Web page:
Women WISE3: Where’s the promised CHANGE?


Strong promises of genuine change by the new administration, especially the pledge to end contractualization is rapidly slipping from government priorities.  Filipino workers continue suffer with the dire working conditions in the country – long working hours, low wages, unstable jobs, unsafe working conditions while businesses are given so much leeway, so as not to antagonize them with the workers’ demand for the government to deliver its promises.

Even in the eve of the celebration of International Working Women Day, the government chose to keep businesses happier at the expense of workers.  To protest such inaction and reclaim the gains of women movement worldwide, Women Workers in Struggle for Employment, Empowerment and Emancipation (Women WISE3) in solidarity with all women in the world marched together with women workers, peasants and other sectors for jobs, land, justice and peace.

The relentless violent pursuit of small criminal offenders, alleged drug addicts and pushes resulting to 7,000 deaths, did not make a dent on reducing poverty and uplifting the poor.  A recent survey of the Social Weather Stations (SWS) in fact reveals that the number of jobless Filipinos rose to 11.2 million (25.1%) in December 2016 from 8.2 million (18.4%) in September 2016, 3 million more unemployed in just 3 months.

Women workers remain more vulnerable to these conditions, as they continue to have lesser access to employment. The recent government data in fact, affirms that 29.2% of women or 9.5 million women are economically inactive and not included in the labor force.

Household or family duties while foundation to family survival and existence, remain unrecognized, as they are unpaid and not even considered work.  So, it is hardly surprising that the number of unpaid family workers rose to 4.2 million, 60% of which are women.

Those women who are economically active or employed on the other hand,  are in unstable and low-paying jobs.  Women workers are concentrated in three sectors: manufacturing, service and agri-corporations. These are the industries where contractualization and other unfair labor practices are most rampant.

Apart from repeated short term contracts, some factories and plantations, exploit women by hiring them under the “pakyawan” system – workers are paid per piece or according to completed task per acre instead of 8-hour work.  This is probably the worst kind of flexible work, often experienced by women workers.  In W.L. Foods in Valenzuela city, for example, a female dominated workplace, most women are assigned as repackers and paid under the “pakyawan” system. They work for 12 hours, 6-7 days a week and receive a measly P200-P400 pesos/daily, still way below the P491 mandated wage for 8-hour work per day.

Despite successive workplace accidents resulting to deaths, unsafe and precarious working conditions persist in the workplaces.  The victims of the Kentex factory fire that took place on May 13,2015 are still struggling for justice. Last Februrary 1, House Technology Industries (HTI) in Cavite Export Processing Zone was gutted by fire, with hundreds of workers mostly contractual are yet to be accounted for, yet information is continually withheld by the company in cahoots with the local government authorities.   The independent Fact-Finding Mission led by the Center for Trade Union and Human Rights (CTUHR) also revealed that HTI has in fact violated several safety standards including prescribed passageway, exits etc. Survivors noted that most of those trapped were women, working at the Quality Control.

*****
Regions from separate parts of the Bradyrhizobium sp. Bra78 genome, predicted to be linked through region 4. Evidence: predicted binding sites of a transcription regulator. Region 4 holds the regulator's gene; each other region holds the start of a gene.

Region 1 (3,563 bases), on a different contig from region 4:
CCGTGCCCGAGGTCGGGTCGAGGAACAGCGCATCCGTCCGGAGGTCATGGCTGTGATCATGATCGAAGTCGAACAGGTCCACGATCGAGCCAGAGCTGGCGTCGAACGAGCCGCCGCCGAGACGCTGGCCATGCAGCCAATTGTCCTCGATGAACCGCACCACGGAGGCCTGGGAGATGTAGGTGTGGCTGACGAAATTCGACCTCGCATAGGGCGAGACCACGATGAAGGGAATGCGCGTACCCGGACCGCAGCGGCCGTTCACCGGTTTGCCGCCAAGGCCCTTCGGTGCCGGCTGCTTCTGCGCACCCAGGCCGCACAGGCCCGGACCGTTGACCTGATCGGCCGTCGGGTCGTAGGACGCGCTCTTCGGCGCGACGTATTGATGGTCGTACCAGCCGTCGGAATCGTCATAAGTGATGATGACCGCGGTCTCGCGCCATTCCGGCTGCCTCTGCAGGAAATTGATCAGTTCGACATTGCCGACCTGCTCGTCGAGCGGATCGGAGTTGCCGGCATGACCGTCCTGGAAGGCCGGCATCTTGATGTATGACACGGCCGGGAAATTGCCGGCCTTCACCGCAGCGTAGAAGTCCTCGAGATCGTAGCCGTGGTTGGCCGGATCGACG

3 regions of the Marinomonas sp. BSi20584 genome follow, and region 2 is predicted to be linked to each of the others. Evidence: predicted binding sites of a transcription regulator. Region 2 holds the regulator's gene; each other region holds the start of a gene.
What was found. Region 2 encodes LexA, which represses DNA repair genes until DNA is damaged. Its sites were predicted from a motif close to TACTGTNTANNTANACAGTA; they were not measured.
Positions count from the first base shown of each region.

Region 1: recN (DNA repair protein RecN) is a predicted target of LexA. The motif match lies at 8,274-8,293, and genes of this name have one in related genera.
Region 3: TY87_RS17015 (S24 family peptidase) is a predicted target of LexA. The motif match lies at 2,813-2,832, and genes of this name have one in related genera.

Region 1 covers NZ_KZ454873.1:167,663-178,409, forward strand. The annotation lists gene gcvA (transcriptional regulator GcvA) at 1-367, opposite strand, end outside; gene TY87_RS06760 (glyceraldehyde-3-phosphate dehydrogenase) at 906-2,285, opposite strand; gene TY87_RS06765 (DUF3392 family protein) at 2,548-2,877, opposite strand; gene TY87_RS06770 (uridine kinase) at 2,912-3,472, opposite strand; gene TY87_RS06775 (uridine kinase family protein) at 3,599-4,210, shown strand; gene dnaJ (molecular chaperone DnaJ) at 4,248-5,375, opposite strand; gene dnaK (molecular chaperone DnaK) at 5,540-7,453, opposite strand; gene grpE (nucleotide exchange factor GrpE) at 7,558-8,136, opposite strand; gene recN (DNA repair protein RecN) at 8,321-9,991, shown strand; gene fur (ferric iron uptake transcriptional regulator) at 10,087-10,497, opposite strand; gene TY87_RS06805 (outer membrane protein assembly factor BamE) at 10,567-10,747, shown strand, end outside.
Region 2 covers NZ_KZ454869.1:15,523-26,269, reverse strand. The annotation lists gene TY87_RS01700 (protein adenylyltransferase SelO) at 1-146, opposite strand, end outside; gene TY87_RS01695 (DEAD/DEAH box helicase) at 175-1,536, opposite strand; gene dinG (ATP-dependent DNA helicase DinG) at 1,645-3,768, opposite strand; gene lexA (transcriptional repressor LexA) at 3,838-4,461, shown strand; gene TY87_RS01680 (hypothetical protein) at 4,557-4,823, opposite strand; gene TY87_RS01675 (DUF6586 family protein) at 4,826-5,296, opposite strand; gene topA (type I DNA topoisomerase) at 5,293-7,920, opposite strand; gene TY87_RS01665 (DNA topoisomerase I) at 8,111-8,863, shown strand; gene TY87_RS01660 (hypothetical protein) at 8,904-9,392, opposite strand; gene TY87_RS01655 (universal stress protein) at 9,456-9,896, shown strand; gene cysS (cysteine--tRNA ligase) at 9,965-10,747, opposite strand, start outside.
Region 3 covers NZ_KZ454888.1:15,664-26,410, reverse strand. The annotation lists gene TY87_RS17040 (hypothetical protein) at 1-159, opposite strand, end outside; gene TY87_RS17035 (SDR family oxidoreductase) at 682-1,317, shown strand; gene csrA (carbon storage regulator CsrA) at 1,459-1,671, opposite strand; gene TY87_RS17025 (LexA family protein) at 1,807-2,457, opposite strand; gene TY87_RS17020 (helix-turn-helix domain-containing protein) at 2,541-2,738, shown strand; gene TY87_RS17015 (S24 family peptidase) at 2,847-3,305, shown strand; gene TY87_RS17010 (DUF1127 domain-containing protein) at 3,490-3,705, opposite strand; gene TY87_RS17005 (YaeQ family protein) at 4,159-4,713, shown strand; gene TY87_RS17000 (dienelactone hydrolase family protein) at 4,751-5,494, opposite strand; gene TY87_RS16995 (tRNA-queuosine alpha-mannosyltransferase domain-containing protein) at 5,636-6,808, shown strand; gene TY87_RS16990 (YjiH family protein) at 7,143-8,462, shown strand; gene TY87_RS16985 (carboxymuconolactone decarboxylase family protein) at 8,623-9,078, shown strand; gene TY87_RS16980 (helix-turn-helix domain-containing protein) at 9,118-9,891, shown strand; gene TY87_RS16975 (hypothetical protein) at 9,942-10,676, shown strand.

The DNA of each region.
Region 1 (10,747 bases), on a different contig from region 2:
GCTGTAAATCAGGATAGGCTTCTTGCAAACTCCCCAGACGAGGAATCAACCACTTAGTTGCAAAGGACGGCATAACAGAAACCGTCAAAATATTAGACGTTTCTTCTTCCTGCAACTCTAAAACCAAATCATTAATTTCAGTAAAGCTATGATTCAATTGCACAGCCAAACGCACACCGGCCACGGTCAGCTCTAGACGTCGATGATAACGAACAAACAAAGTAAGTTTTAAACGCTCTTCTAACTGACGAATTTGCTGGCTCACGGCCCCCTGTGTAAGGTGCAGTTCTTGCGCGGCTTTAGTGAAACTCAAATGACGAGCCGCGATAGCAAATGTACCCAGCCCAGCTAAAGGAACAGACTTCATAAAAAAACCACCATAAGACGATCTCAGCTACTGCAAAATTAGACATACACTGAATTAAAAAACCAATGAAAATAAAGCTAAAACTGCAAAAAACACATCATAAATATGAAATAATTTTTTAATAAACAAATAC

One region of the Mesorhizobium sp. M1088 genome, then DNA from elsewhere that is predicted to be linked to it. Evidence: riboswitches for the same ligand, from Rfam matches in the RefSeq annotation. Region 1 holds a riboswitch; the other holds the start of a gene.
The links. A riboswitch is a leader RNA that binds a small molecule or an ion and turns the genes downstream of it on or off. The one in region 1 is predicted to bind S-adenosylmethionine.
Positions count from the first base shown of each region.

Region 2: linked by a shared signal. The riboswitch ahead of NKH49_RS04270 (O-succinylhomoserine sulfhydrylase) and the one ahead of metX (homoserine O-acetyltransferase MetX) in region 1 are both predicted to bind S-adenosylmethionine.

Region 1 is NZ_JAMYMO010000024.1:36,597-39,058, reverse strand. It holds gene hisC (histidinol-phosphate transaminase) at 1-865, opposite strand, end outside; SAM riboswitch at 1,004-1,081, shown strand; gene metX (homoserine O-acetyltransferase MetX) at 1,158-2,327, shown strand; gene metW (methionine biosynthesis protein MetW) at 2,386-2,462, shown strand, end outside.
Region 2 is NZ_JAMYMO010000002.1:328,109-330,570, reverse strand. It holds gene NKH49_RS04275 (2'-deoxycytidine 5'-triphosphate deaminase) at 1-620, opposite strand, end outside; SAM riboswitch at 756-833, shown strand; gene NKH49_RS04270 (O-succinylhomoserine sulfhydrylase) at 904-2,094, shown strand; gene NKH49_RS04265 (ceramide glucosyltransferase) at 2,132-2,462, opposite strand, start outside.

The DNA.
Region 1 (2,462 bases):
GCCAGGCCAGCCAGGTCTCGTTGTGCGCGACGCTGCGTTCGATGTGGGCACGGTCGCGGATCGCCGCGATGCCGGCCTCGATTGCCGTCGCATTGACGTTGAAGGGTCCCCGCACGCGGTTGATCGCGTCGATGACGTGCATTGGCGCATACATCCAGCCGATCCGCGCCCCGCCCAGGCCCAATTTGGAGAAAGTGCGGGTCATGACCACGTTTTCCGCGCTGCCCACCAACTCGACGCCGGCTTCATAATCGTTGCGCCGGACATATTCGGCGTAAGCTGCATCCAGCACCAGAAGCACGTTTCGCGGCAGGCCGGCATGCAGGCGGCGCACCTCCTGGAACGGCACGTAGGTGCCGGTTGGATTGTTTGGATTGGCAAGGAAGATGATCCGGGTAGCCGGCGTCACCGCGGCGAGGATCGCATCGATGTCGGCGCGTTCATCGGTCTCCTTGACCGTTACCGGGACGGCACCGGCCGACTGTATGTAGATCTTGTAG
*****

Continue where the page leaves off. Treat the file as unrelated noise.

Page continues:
Outside the workplace,  different forms of violence and rights violations continue to beset women.  Last January 31, 2017, Eleonor Gonzales, a call center agent in Mandaluyong was robbed and killed. Similar conditions befell another call center agent in Bacolod last March 1, 2017. A former BPO worker also reported incidents of sexual harassment in the industry particularly against short term contract workers.

Yet, from home to overseas, attacks on women’s rights continue. Last January 25, 2017, Jakatia Pawa, a domestic worker in Kuwait was accused of killing her employer and hanged to death. Until her last breath, Pawa maintained her innocence but absence of support for her case, led to her death.  Pawa was not alone. In fact, more than a hundred overseas Filipino Workers (OFWs) are in the death row and more than 9,000 are continually detained in different countries.

Women WISE3 also condemned in stronger terms the ongoing “war on drugs” that has caused the deaths of 7,000 people. The war on drugs, and Pres. Duterte’s repeated pronouncements or statements about killing the criminals and those involved in drugs has continue to encourage a climate of violence, against the family and the poor but did not deter crimes.  Similarly, Women WISE3 is alarmed about renewed militarization in communities and the military capture of the administration governance policy of `law and order’.

The rise of poverty, inflation, human rights violations, and the impunity are more than enough reasons to warrant the resumption of peace talks, towards signing the Comprehensive Agreement on Social and Economic Reforms.  #